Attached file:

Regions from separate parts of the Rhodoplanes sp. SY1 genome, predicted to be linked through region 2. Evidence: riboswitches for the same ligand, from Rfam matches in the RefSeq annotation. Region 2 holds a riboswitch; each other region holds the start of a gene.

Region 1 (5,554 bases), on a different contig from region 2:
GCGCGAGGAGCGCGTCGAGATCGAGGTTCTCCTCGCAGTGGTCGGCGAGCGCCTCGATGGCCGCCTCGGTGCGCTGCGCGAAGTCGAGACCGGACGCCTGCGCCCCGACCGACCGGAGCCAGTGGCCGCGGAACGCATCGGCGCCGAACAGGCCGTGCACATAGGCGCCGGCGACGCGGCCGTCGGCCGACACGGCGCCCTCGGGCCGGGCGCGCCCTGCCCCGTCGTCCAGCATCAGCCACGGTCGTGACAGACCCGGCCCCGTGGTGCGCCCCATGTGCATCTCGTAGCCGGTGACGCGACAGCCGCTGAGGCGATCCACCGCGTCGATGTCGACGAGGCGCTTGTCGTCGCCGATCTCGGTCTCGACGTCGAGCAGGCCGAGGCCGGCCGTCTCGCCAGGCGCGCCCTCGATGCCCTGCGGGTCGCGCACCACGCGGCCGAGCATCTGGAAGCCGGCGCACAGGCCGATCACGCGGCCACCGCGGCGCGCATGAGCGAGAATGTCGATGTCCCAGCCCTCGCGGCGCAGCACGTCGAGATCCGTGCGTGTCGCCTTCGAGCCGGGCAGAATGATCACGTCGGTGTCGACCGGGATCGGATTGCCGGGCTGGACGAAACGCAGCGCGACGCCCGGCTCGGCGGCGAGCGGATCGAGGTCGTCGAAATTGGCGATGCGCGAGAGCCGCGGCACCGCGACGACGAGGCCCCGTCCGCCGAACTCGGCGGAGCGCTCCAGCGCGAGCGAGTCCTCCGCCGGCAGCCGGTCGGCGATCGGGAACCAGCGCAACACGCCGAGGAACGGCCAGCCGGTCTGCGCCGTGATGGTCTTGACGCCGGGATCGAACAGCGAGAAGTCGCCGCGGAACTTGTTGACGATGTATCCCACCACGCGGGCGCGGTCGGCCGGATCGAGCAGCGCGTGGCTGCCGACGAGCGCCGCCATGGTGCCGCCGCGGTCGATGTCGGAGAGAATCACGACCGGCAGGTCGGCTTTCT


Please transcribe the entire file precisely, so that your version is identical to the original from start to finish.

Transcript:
Regions from separate parts of the Rhodoplanes sp. SY1 genome, predicted to be linked through region 2. Evidence: riboswitches for the same ligand, from Rfam matches in the RefSeq annotation. Region 2 holds a riboswitch; each other region holds the start of a gene.

Region 1 (5,554 bases), on a different contig from region 2:
GCGCGAGGAGCGCGTCGAGATCGAGGTTCTCCTCGCAGTGGTCGGCGAGCGCCTCGATGGCCGCCTCGGTGCGCTGCGCGAAGTCGAGACCGGACGCCTGCGCCCCGACCGACCGGAGCCAGTGGCCGCGGAACGCATCGGCGCCGAACAGGCCGTGCACATAGGCGCCGGCGACGCGGCCGTCGGCCGACACGGCGCCCTCGGGCCGGGCGCGCCCTGCCCCGTCGTCCAGCATCAGCCACGGTCGTGACAGACCCGGCCCCGTGGTGCGCCCCATGTGCATCTCGTAGCCGGTGACGCGACAGCCGCTGAGGCGATCCACCGCGTCGATGTCGACGAGGCGCTTGTCGTCGCCGATCTCGGTCTCGACGTCGAGCAGGCCGAGGCCGGCCGTCTCGCCAGGCGCGCCCTCGATGCCCTGCGGGTCGCGCACCACGCGGCCGAGCATCTGGAAGCCGGCGCACAGGCCGATCACGCGGCCACCGCGGCGCGCATGAGCGAGAATGTCGATGTCCCAGCCCTCGCGGCGCAGCACGTCGAGATCCGTGCGTGTCGCCTTCGAGCCGGGCAGAATGATCACGTCGGTGTCGACCGGGATCGGATTGCCGGGCTGGACGAAACGCAGCGCGACGCCCGGCTCGGCGGCGAGCGGATCGAGGTCGTCGAAATTGGCGATGCGCGAGAGCCGCGGCACCGCGACGACGAGGCCCCGTCCGCCGAACTCGGCGGAGCGCTCCAGCGCGAGCGAGTCCTCCGCCGGCAGCCGGTCGGCGATCGGGAACCAGCGCAACACGCCGAGGAACGGCCAGCCGGTCTGCGCCGTGATGGTCTTGACGCCGGGATCGAACAGCGAGAAGTCGCCGCGGAACTTGTTGACGATGTATCCCACCACGCGGGCGCGGTCGGCCGGATCGAGCAGCGCGTGGCTGCCGACGAGCGCCGCCATGGTGCCGCCGCGGTCGATGTCGGAGAGAATCACGACCGGCAGGTCGGCTTTCT